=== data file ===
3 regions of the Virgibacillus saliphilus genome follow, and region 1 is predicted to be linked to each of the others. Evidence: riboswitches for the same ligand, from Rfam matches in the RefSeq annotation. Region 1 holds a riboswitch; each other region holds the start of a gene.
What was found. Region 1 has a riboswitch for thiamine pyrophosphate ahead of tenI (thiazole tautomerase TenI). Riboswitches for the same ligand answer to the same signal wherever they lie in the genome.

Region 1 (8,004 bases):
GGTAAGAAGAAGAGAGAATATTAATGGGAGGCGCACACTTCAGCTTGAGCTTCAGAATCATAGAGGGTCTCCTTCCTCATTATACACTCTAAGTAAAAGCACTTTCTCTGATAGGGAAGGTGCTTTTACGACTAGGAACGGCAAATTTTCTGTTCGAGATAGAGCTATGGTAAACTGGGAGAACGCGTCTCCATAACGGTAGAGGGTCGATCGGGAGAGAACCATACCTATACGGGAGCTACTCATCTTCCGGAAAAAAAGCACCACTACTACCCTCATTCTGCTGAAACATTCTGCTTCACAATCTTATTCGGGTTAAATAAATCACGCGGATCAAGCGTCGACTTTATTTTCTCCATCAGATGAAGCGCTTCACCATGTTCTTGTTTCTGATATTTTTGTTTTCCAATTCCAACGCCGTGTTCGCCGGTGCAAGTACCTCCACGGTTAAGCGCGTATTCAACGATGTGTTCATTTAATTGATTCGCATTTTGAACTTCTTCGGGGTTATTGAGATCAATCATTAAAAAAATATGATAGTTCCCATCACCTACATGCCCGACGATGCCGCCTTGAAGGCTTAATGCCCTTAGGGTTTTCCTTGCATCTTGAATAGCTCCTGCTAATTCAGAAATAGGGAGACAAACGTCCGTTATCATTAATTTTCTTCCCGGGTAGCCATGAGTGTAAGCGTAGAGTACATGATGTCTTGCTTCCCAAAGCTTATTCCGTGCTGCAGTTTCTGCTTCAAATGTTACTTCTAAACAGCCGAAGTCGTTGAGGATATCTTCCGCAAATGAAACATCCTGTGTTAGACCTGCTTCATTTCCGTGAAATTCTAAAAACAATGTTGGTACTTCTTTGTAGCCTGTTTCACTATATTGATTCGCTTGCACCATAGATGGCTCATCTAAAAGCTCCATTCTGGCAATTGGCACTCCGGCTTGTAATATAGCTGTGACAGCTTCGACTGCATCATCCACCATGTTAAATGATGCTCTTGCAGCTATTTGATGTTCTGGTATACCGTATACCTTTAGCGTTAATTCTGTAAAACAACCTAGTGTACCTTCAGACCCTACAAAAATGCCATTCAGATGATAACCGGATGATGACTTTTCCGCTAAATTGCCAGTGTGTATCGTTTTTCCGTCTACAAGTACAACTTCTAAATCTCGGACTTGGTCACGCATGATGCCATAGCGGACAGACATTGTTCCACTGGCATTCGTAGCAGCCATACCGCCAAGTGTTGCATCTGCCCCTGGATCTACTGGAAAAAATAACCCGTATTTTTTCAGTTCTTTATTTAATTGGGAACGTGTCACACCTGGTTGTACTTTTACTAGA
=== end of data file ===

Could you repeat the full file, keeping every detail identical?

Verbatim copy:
3 regions of the Virgibacillus saliphilus genome follow, and region 1 is predicted to be linked to each of the others. Evidence: riboswitches for the same ligand, from Rfam matches in the RefSeq annotation. Region 1 holds a riboswitch; each other region holds the start of a gene.
What was found. Region 1 has a riboswitch for thiamine pyrophosphate ahead of tenI (thiazole tautomerase TenI). Riboswitches for the same ligand answer to the same signal wherever they lie in the genome.

Region 1 (8,004 bases):
GGTAAGAAGAAGAGAGAATATTAATGGGAGGCGCACACTTCAGCTTGAGCTTCAGAATCATAGAGGGTCTCCTTCCTCATTATACACTCTAAGTAAAAGCACTTTCTCTGATAGGGAAGGTGCTTTTACGACTAGGAACGGCAAATTTTCTGTTCGAGATAGAGCTATGGTAAACTGGGAGAACGCGTCTCCATAACGGTAGAGGGTCGATCGGGAGAGAACCATACCTATACGGGAGCTACTCATCTTCCGGAAAAAAAGCACCACTACTACCCTCATTCTGCTGAAACATTCTGCTTCACAATCTTATTCGGGTTAAATAAATCACGCGGATCAAGCGTCGACTTTATTTTCTCCATCAGATGAAGCGCTTCACCATGTTCTTGTTTCTGATATTTTTGTTTTCCAATTCCAACGCCGTGTTCGCCGGTGCAAGTACCTCCACGGTTAAGCGCGTATTCAACGATGTGTTCATTTAATTGATTCGCATTTTGAACTTCTTCGGGGTTATTGAGATCAATCATTAAAAAAATATGATAGTTCCCATCACCTACATGCCCGACGATGCCGCCTTGAAGGCTTAATGCCCTTAGGGTTTTCCTTGCATCTTGAATAGCTCCTGCTAATTCAGAAATAGGGAGACAAACGTCCGTTATCATTAATTTTCTTCCCGGGTAGCCATGAGTGTAAGCGTAGAGTACATGATGTCTTGCTTCCCAAAGCTTATTCCGTGCTGCAGTTTCTGCTTCAAATGTTACTTCTAAACAGCCGAAGTCGTTGAGGATATCTTCCGCAAATGAAACATCCTGTGTTAGACCTGCTTCATTTCCGTGAAATTCTAAAAACAATGTTGGTACTTCTTTGTAGCCTGTTTCACTATATTGATTCGCTTGCACCATAGATGGCTCATCTAAAAGCTCCATTCTGGCAATTGGCACTCCGGCTTGTAATATAGCTGTGACAGCTTCGACTGCATCATCCACCATGTTAAATGATGCTCTTGCAGCTATTTGATGTTCTGGTATACCGTATACCTTTAGCGTTAATTCTGTAAAACAACCTAGTGTACCTTCAGACCCTACAAAAATGCCATTCAGATGATAACCGGATGATGACTTTTCCGCTAAATTGCCAGTGTGTATCGTTTTTCCGTCTACAAGTACAACTTCTAAATCTCGGACTTGGTCACGCATGATGCCATAGCGGACAGACATTGTTCCACTGGCATTCGTAGCAGCCATACCGCCAAGTGTTGCATCTGCCCCTGGATCTACTGGAAAAAATAACCCGTATTTTTTCAGTTCTTTATTTAATTGGGAACGTGTCACACCTGGTTGTACTTTTACTAGA